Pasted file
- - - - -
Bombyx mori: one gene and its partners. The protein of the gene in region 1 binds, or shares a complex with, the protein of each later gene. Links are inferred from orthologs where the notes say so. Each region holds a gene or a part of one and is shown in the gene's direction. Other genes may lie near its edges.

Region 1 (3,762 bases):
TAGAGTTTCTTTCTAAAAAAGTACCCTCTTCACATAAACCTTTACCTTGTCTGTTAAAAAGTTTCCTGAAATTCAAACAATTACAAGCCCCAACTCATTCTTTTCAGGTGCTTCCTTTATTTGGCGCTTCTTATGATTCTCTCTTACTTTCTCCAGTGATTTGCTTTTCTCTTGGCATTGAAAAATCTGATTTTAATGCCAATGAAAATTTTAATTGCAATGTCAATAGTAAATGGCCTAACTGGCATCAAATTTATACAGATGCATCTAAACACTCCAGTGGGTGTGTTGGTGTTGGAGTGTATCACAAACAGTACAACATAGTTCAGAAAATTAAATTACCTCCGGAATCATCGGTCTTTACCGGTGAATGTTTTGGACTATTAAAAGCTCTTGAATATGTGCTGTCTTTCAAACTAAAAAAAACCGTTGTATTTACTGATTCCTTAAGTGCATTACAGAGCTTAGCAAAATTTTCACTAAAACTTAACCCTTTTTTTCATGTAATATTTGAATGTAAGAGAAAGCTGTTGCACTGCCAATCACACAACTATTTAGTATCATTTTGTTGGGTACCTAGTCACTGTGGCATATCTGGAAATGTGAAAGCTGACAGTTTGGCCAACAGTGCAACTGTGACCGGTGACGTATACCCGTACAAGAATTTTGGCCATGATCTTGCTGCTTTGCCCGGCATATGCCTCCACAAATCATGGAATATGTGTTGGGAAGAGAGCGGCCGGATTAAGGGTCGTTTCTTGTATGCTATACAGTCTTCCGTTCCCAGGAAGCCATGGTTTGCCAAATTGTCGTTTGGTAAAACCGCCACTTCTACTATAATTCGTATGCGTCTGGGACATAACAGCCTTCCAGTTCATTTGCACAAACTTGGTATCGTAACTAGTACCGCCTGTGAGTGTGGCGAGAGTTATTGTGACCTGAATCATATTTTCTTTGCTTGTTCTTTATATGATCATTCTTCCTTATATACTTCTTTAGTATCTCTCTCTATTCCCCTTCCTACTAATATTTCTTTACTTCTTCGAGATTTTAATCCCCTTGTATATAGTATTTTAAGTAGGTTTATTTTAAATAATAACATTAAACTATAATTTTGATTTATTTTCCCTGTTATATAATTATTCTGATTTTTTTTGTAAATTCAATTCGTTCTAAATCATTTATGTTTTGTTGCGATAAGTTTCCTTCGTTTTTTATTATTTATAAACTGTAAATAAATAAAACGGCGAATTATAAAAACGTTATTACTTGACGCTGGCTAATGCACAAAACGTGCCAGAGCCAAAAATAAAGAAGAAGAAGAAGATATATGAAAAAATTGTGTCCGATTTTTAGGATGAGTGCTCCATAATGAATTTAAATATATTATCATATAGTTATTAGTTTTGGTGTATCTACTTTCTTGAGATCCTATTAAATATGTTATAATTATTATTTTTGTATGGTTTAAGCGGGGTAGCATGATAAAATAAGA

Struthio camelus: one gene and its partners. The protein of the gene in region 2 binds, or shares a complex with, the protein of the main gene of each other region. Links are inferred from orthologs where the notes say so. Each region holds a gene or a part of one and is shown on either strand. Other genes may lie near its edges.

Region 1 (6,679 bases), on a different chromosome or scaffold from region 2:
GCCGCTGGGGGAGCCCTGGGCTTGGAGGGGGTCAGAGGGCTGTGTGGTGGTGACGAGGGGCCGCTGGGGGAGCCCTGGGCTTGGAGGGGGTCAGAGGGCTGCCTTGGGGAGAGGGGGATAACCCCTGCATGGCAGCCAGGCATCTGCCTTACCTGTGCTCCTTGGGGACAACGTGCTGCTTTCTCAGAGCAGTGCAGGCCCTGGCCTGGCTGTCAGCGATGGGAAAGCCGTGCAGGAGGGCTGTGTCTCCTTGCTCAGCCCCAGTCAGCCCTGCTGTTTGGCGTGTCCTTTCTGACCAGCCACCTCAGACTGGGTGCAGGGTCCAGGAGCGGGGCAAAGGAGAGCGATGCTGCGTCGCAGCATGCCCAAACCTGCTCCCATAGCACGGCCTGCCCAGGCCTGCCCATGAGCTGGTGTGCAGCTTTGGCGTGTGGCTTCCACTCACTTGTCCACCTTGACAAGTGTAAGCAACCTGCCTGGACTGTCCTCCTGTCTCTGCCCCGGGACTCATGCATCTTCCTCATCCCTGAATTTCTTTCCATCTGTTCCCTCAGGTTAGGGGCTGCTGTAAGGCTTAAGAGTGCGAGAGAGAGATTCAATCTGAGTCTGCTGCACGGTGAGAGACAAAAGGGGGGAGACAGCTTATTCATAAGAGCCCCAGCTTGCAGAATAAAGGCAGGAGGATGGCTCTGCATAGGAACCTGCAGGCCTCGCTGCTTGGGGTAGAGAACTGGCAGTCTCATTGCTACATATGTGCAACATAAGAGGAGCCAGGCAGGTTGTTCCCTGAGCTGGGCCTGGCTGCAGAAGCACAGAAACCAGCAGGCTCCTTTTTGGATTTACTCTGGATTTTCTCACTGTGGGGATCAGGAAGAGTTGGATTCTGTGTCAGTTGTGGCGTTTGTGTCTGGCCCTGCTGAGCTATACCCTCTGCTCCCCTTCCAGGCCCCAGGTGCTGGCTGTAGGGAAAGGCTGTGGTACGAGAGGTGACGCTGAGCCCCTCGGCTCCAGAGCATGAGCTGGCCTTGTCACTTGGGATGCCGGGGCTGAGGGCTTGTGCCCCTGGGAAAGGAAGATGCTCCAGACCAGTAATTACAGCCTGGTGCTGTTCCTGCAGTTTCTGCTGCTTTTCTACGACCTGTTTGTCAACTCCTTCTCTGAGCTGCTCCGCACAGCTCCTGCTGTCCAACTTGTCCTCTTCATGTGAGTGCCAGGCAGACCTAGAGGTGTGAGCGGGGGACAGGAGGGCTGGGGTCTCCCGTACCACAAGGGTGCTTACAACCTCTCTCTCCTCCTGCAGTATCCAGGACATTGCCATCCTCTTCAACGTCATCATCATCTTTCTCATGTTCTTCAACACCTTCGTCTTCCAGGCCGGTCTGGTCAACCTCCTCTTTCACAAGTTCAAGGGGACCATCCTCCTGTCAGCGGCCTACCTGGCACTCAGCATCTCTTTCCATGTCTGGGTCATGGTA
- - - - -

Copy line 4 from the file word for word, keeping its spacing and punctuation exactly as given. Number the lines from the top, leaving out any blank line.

Struthio camelus: one gene and its partners. The protein of the gene in region 2 binds, or shares a complex with, the protein of the main gene of each other region. Links are inferred from orthologs where the notes say so. Each region holds a gene or a part of one and is shown on either strand. Other genes may lie near its edges.